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"Welcom to My Verbosity" (With Apologies to Alice Cooper)

Currently enjoying a coffee break after completing the white belts, small straps, and sword knots on one company of the Jaegers zu Fuss. After I finish my mug of java, it’s back to do the same on the second company. Then, depending on how time is going, I want to finish painting the white musket straps for the rest of the unit. I painted six of these the other night. Finally, I’ll touch up the “GW Goblin Green” bases, before moving on to the musket stocks.

Where is all this time coming from? Well, my wife left for a four-day conference in Colorado Springs today, so it’s just me, the kitty, and the beta fish. This means there’s some extra time. What better way to use it than to sit myself down at the painting desk and get cracking! Right?

I spent a little time looking through some books and magazines after I got home late this afternoon. Another favorite book of mine is Peter Young’s The War Game (1973). You know -- the one where ten famous battles from history are reproduced in miniature. My personal favorites have always been Lobositz and Waterloo, using Charles Grant Sr.’s and Peter Gilder’s figure collections respectively to illustrate each battle account.

As for articles, well there are others from Miniature Wargames #6 and #7 that I revisit from time to time. Incidentally, these were the second and third wargame magazines I ever bought, following a March 1981 copy of Military Modeling, which was given to me by good ol' Mom, who happened on it one day in October of that year while browsing the magazine rack in a bookstore and, thinking I might find it interesting, purchased it.

Anyway, C.S. Grant has a great article in MW #6 entitled “Fighting in Built Up Areas”, which is fun to reread a few times a year and full of interesting thoughts. In the same issue, Ian Weekley had his article “Model Forestry” along with a couple of great color photos featuring the completed, and rather large, wooded area. Very realistic and suitable for wargames use! I referred to it constantly when modeling the orchard and woods for my 15mm model of Hougoumont about 10 years ago.

And then there is David Hoyles’ article in MW #7 called “The Lazy Way: A Faster Method to Getting That (Painted) Army into Action”, which provides some very stimulating ideas for producing pretty nicely painted armies without it taking forever. Again, there is a great color photo of Hoyles’ ancient Indian army to accompany his article.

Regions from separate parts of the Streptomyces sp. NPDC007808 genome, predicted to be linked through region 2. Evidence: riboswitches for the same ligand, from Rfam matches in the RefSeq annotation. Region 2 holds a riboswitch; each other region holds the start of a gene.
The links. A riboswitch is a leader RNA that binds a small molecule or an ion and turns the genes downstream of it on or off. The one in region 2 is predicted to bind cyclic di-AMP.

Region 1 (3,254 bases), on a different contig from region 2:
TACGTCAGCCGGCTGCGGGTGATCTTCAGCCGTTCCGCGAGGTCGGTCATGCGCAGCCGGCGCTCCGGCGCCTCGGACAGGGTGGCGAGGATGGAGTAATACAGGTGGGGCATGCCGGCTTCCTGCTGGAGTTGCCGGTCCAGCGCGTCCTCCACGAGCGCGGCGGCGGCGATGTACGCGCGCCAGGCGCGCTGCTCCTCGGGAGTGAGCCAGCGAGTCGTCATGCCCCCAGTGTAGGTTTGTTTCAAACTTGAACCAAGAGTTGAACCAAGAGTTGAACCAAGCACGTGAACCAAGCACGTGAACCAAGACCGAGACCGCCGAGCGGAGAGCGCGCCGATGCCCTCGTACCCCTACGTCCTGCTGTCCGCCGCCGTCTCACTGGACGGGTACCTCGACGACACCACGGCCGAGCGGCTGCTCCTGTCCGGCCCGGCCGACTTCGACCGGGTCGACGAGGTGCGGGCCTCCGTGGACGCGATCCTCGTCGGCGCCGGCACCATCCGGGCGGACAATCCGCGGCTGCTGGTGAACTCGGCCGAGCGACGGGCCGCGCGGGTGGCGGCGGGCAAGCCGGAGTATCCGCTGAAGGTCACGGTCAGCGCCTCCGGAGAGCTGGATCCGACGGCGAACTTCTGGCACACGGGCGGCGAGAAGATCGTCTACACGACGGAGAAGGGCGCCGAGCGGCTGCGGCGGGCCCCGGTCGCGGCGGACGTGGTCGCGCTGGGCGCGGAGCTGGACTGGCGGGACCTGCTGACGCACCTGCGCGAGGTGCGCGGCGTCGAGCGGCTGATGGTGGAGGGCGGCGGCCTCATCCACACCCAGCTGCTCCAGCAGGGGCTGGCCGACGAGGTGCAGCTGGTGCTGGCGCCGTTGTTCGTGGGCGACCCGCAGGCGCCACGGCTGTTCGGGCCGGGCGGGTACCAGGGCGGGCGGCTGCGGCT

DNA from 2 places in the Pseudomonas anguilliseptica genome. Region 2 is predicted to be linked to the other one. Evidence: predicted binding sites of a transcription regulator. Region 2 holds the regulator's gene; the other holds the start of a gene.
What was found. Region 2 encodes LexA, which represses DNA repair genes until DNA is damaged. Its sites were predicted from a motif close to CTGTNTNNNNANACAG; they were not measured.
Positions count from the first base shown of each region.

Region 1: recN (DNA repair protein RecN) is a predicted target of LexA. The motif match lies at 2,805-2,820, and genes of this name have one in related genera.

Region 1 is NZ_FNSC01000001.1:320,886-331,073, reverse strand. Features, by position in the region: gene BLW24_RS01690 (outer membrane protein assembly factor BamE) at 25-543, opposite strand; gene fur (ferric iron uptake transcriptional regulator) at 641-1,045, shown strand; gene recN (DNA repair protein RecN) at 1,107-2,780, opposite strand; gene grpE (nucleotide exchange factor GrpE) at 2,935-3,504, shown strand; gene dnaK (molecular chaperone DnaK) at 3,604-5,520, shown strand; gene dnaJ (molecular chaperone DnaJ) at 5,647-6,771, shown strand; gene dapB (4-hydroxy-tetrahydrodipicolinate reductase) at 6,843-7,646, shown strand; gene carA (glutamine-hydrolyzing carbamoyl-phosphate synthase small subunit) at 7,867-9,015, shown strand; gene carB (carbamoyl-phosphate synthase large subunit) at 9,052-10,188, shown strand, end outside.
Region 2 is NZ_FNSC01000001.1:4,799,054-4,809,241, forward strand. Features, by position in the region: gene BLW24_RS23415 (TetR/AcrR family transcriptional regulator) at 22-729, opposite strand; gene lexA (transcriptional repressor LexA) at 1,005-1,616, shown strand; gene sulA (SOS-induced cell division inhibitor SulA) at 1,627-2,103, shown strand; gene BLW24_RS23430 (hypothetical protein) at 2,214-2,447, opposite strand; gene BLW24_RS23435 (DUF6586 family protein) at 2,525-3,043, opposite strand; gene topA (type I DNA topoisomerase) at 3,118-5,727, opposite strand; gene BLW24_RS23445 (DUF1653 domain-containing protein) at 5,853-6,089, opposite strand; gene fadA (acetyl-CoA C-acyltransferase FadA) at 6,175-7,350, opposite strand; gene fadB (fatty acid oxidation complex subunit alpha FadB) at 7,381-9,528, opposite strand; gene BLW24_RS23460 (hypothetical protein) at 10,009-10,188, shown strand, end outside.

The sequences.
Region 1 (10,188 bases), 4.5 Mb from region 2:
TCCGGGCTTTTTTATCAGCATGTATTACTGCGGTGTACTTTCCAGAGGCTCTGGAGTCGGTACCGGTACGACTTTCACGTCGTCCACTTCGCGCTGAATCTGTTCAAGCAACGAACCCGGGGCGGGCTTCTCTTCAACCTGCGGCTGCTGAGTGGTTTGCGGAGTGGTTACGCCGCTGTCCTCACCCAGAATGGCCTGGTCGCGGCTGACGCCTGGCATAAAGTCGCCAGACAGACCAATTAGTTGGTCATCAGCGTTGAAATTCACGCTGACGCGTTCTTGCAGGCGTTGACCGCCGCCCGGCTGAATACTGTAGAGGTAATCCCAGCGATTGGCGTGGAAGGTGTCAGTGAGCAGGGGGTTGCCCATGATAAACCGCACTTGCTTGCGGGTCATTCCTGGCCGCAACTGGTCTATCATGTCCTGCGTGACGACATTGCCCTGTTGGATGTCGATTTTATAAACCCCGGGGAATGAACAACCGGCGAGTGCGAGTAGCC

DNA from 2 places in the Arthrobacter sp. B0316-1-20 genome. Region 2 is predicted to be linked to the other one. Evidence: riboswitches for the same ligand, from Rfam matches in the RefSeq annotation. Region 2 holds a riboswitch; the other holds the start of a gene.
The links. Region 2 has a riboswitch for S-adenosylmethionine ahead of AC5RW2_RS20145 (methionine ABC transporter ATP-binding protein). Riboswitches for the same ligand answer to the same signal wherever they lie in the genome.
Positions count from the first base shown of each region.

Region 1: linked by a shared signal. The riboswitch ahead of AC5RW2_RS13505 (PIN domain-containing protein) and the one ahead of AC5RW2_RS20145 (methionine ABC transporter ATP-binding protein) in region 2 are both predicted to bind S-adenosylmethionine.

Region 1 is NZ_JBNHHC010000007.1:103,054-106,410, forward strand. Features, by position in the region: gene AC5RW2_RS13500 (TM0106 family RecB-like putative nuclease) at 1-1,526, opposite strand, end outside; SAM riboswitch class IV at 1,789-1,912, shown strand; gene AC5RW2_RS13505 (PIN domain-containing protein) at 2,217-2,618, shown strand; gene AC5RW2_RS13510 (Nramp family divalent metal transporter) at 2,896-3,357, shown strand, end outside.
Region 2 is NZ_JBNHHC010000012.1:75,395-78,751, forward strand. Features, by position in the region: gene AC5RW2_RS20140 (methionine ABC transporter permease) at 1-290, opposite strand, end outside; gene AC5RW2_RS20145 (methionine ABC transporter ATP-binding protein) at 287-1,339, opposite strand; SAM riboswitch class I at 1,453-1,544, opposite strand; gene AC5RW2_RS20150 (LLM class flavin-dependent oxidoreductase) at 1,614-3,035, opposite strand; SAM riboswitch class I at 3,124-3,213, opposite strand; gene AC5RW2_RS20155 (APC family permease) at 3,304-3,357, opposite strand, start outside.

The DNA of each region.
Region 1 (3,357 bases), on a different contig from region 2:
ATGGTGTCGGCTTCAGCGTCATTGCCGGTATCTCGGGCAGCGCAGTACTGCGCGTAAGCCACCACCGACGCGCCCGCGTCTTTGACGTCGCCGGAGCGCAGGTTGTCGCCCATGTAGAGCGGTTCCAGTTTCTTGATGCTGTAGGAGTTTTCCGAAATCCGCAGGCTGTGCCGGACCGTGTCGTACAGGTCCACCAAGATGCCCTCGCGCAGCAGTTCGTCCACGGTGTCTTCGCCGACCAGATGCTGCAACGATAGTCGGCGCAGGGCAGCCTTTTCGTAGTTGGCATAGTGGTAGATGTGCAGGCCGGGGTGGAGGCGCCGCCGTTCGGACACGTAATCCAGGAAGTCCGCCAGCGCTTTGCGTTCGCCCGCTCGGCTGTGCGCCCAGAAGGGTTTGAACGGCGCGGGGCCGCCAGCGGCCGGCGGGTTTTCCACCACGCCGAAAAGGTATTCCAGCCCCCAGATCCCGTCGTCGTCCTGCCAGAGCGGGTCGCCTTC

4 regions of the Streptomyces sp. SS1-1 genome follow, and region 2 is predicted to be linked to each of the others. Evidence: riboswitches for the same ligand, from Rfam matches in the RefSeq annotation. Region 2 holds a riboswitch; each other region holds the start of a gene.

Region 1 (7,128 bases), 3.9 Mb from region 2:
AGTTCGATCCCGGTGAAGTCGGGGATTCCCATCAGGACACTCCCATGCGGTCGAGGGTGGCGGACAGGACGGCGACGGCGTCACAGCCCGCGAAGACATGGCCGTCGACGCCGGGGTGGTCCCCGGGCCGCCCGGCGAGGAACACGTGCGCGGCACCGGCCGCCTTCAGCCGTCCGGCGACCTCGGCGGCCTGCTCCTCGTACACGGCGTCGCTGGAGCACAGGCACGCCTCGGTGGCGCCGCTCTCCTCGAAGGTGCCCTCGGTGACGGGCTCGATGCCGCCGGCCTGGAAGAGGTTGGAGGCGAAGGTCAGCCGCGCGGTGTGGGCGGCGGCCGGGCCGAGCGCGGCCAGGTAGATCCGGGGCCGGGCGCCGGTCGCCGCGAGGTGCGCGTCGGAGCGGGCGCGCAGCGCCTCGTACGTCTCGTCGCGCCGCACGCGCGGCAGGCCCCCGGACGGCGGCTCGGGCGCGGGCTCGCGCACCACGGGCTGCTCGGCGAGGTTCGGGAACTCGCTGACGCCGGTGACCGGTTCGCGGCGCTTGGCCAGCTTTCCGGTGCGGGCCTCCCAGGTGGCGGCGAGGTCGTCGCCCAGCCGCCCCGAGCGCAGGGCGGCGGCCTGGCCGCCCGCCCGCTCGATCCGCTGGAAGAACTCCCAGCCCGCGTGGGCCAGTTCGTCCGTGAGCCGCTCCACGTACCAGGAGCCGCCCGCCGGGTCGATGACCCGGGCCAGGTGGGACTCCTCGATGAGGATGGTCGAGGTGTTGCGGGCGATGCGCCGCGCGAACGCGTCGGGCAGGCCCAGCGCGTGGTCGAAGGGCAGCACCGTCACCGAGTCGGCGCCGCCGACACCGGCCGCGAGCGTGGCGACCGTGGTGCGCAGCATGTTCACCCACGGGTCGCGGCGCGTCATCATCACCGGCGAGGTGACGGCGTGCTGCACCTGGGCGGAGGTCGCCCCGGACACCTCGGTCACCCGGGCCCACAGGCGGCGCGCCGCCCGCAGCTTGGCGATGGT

Finally, there is Paul Wood’s article “Defense Cut Blues: Hints, Ideas, and Advice for the Low Budget General” a little farther back in the same issue. This one, too, is a fun read once in a while. Although Wood’s article appeared way back in 1983, it has continued relevance given the continually rising figure/paint/scenery prices with which wargaming enthusiasts have wrestled during the intervening 23 years!

So, those are the rest of my personal favorites. I’ve meant for some time to scan and digitize these various articles in order to save my old magazines from additional wear and tear. Must make myself do that errand on Saturday before continuing with the Jaegers zu Fuss!


Ed Youngstrom said…
Several people mentioned articles by Mark Allen. Where were those? Wargames Illustrated, perhaps?

Hi Ed,

To the best of my knowledge, yes, Mark Allen had a series of articles on how he researched and created his (incredibly well-painted) armies of The Grand Alliance. I don't remember exactly, but these either appeared in the late 80s or early 90s and are very interesting to read, even if one's gaming and collecting interests lie elsewhere.
Bluebear Jeff said…
They were in one of the two big British glossies . . . but whether it was "Wargames Illustrated" or "Miniature Wargames", I'm not sure.

However, my gut feeling is that Ed is correct. And, yes, they were wonderful.

-- Jeff

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